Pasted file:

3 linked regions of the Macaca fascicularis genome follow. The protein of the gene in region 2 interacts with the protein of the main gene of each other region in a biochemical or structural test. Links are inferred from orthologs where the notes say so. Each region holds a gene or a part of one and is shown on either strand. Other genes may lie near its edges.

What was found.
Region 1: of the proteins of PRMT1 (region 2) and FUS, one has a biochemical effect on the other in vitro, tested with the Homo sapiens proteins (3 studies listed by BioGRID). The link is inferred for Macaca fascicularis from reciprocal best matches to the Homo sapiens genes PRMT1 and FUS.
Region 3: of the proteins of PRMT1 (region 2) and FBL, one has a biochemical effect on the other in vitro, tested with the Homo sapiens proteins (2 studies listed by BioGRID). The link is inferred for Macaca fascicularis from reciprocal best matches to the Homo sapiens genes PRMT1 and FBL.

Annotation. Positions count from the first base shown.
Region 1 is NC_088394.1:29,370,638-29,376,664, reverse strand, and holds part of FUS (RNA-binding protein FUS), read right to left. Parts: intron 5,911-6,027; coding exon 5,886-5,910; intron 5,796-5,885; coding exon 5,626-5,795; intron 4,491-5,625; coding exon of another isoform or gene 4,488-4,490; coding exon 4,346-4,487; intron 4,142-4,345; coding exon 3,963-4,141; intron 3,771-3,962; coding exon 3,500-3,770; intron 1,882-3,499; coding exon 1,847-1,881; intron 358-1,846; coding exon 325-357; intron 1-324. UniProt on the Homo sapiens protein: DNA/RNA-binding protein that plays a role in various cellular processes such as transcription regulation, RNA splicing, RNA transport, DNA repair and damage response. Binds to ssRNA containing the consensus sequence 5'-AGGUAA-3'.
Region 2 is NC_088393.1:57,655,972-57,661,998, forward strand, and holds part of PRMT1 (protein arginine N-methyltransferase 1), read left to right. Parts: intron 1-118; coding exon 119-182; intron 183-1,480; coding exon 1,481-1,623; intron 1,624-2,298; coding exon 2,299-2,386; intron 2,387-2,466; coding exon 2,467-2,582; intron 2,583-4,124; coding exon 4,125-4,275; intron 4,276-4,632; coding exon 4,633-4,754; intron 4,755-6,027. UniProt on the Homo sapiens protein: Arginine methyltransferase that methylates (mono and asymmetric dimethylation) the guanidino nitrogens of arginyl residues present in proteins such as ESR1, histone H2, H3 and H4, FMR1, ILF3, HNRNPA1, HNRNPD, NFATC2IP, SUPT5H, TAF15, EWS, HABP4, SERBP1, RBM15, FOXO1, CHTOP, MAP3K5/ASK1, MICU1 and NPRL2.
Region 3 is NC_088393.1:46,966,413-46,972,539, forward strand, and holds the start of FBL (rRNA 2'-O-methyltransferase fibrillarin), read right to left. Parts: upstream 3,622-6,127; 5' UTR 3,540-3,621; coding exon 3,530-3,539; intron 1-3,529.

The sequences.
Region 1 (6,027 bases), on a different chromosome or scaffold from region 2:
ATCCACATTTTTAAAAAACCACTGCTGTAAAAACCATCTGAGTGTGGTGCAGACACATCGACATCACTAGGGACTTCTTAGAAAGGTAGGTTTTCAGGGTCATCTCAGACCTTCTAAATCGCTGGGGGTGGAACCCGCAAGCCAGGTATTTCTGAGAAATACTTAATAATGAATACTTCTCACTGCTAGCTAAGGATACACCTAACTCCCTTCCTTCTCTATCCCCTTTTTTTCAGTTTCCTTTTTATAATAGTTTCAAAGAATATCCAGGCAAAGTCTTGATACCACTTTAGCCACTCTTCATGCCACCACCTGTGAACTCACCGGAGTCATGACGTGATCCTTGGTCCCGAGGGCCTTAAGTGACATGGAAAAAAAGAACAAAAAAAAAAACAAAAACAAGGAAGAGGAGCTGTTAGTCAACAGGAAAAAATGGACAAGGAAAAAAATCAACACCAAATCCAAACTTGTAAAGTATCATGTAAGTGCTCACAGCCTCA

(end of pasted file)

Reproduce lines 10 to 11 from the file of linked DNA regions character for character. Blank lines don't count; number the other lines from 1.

Region 1 (6,027 bases), on a different chromosome or scaffold from region 2:
ATCCACATTTTTAAAAAACCACTGCTGTAAAAACCATCTGAGTGTGGTGCAGACACATCGACATCACTAGGGACTTCTTAGAAAGGTAGGTTTTCAGGGTCATCTCAGACCTTCTAAATCGCTGGGGGTGGAACCCGCAAGCCAGGTATTTCTGAGAAATACTTAATAATGAATACTTCTCACTGCTAGCTAAGGATACACCTAACTCCCTTCCTTCTCTATCCCCTTTTTTTCAGTTTCCTTTTTATAATAGTTTCAAAGAATATCCAGGCAAAGTCTTGATACCACTTTAGCCACTCTTCATGCCACCACCTGTGAACTCACCGGAGTCATGACGTGATCCTTGGTCCCGAGGGCCTTAAGTGACATGGAAAAAAAGAACAAAAAAAAAAACAAAAACAAGGAAGAGGAGCTGTTAGTCAACAGGAAAAAATGGACAAGGAAAAAAATCAACACCAAATCCAAACTTGTAAAGTATCATGTAAGTGCTCACAGCCTCA